But democratic politics is far from over in Egypt. Foolish things have been done, but the Arab Spring is not dead.

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To shorten to 700 words, omit paragraph 3 and 4. (“Morsi…abroad”)

 

 

Egypt: The Not So Bad Constitution

26 December 2012

Egypt: The Not So Bad Constitution

By Gwynne Dyer

Egyptian politics over the past nine months has not been an edifying sight, but the new constitution does not spell the end of democracy in Egypt. It scares the 36 percent of Egyptian voters who rejected it, but their fears are probably misplaced.

The revolution was made in the big cities, mostly by people who were secular in outlook. However, most Egyptian voters live in rural areas that are devout and deeply conservative, so three-quarters of the votes in the first free election went to Islamic parties.

The Freedom and Justice Party, the political vehicle of the Muslim Brotherhood, got almost half the votes but it did not really get a mandate to impose strict Islamic law on Egypt. Some of its votes came from people who wanted that, but some came from people who value the Brotherhood’s charitable work, or were just grateful for its role as the only real resistance during the decades of dictatorship.

The Brotherhood’s leadership understood that – but another quarter of the votes went to “Salafi” parties that have an extremist interpretation of Islam. The Salafis would obviously steal the votes of the Freedom and Justice Party’s more devout supporters in the next election unless there was some Islamic content in the new constitution.

The Brotherhood’s last political platform in 2007 called for a board of Muslim clerics to supervise the government. It also insisted that only Muslim men could become president. “The state which we seek can never be presided over by a non-Muslim,” said Mohammed Morsi, who drafted that platform and is now president of Egypt.

Maybe Morsi still privately thinks that, or maybe he has realised that these rules are unacceptable in a democracy where all citizens are equal. It doesn’t matter. The new constitution does not contain any such provisions, and the main reason is obviously the Brotherhood’s tacit bargain with the armed forces.

The deal, which guarantees the military’s privileges, was necessary to persuade the staunchly secular armed forces to accept an Islamic party in government, but it had a price: the new government could not be TOO Islamic. This posed a problem for Morsi, because Muslim Brotherhood activists wanted to use their political power to entrench “Islamic” rules in the new constitution.

So Morsi had to walk a fine line. He had to put enough Islamic language into the constitution to mollify his own supporters, but not so much that the military would break their alliance with him. He didn’t walk that line very well.

The whole constitutional process was a poisonous battle even before Morsi became president last June. In April the Supreme Judicial Council, whose members had all been appointed by the Mubarak dictatorship, dissolved the newly elected House of Representatives on a flimsy pretext, and also dismissed the constitution-writing assembly that it had chosen.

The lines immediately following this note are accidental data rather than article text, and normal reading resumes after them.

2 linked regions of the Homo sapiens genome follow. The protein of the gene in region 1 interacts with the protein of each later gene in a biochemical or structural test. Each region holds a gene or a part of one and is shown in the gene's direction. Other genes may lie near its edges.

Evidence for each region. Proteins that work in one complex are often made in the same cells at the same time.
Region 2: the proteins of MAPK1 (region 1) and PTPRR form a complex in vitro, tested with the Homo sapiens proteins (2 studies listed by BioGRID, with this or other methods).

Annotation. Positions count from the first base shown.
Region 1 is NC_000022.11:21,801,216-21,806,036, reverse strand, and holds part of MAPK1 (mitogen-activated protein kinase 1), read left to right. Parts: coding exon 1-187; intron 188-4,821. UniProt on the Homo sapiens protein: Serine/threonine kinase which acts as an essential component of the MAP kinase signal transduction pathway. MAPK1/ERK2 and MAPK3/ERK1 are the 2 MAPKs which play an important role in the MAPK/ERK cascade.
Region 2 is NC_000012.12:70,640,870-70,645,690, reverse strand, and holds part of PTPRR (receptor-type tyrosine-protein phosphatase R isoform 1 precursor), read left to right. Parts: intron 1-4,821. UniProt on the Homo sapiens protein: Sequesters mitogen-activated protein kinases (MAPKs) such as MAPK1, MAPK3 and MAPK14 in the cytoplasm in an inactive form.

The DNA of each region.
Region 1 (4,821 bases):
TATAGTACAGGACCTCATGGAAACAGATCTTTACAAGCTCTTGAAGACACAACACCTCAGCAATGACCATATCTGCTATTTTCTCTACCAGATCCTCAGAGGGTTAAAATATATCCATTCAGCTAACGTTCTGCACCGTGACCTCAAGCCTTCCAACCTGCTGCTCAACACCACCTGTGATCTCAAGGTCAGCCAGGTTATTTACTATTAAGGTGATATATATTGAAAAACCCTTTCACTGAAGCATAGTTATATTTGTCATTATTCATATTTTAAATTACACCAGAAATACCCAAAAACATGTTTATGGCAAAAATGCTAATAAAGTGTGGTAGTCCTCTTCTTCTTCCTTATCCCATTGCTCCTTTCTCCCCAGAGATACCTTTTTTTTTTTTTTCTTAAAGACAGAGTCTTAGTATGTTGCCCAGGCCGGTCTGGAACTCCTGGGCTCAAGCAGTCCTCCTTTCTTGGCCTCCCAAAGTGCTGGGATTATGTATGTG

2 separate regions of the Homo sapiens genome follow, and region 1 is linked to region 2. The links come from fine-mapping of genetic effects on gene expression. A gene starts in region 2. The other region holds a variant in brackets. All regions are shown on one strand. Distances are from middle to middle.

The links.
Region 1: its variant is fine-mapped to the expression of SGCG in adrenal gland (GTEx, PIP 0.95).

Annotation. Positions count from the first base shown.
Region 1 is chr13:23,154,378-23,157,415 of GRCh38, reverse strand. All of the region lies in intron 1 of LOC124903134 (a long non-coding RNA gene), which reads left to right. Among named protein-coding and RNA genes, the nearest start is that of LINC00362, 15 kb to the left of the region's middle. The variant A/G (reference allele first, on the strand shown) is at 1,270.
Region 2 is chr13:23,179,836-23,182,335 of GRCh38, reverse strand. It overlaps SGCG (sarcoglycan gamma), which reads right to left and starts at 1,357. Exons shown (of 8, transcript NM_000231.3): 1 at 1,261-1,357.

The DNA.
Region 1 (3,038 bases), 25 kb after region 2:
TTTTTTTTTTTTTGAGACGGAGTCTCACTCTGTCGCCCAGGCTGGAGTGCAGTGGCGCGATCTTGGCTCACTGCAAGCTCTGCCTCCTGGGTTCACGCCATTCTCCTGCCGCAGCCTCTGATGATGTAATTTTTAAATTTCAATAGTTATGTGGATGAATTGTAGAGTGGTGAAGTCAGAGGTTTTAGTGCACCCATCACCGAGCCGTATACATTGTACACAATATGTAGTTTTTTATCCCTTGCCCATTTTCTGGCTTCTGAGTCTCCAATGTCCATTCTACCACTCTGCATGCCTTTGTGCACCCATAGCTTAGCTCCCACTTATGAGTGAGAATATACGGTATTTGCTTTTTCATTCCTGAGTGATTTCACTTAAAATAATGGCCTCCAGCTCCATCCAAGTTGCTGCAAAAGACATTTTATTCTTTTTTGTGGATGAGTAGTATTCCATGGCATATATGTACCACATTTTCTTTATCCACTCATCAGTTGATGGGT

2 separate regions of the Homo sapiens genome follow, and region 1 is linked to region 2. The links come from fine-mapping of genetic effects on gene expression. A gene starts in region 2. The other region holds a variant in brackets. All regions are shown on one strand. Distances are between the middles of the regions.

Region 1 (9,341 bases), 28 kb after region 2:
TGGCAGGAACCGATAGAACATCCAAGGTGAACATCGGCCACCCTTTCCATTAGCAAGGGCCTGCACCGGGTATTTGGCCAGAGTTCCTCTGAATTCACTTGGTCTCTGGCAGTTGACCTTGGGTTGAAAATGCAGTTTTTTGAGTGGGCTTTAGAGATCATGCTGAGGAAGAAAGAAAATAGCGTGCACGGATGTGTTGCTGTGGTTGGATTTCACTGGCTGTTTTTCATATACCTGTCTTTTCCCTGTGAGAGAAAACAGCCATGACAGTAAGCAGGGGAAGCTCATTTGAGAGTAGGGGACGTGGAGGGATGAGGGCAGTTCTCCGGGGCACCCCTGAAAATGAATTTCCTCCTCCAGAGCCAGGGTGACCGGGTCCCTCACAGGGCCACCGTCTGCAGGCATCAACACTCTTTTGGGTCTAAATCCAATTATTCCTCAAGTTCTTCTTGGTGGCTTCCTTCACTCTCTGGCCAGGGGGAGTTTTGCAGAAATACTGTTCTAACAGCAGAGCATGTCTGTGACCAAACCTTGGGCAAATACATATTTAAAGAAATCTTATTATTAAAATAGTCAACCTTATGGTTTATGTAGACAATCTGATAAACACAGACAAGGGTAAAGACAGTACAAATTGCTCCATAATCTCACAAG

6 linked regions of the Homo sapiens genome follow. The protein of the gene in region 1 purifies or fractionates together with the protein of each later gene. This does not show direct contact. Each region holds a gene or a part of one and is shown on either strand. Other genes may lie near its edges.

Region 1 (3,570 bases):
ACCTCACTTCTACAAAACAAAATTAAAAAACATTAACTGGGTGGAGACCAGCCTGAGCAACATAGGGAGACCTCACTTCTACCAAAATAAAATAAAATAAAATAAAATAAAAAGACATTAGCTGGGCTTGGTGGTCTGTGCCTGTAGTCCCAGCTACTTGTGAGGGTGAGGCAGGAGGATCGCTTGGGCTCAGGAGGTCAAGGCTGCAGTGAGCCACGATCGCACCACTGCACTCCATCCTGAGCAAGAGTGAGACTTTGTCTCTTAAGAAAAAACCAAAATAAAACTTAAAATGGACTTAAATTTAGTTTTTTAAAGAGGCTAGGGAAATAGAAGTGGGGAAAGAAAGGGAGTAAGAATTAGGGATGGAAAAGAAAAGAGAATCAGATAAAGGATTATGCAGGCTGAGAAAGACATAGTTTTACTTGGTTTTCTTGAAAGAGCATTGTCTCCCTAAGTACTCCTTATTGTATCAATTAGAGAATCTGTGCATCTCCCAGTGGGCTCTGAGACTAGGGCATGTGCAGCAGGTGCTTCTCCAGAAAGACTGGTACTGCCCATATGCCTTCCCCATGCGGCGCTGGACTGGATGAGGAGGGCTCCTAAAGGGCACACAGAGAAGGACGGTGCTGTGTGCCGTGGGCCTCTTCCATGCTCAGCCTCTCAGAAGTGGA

But the upper house of parliament is also dominated by Islamist parties, and it simply appointed another constituent assembly with the same make-up. After that it was open war.

By October most of the non-Islamists in the second constituent assembly had walked out, and the Supreme Judicial Council was about to dismiss that body too. Morsi’s clumsy response was to grant himself unlimited powers and forbid the judiciary to dismiss the assembly.

There was an outcry by the opposition, a fractious coalition of leftists, liberals and Christians, and the protestors were instantly back on the streets. But the constituent assembly promptly rendered the whole crisis unnecessary by passing the new draft constitution in a 29-hour marathon sitting, so Morsi cancelled his special powers – and on 22 December, Egyptians ratified the new constitution by a 63.8 percent majority.

Small crisis, not many hurt. The army got what it wanted: henceforward, the minister of defence must be a serving officer, and the military will effectively control its own budget. The parliament cannot even debate it.

The Brotherhood got less of what it wanted, but there are bits of Islamic language in the constitution to keep the activists happy. For example, Article 2 of the old constitution (1971) says: “The principles of Sharia are the main source of legislation.”

The new one still says that, but Article 219 adds: “The principles of Sharia include general evidence and foundations, rules and jurisprudence as well as sources accepted by doctrines of Sunni Islam and the majority of Muslim scholars.” And what practical difference does that make?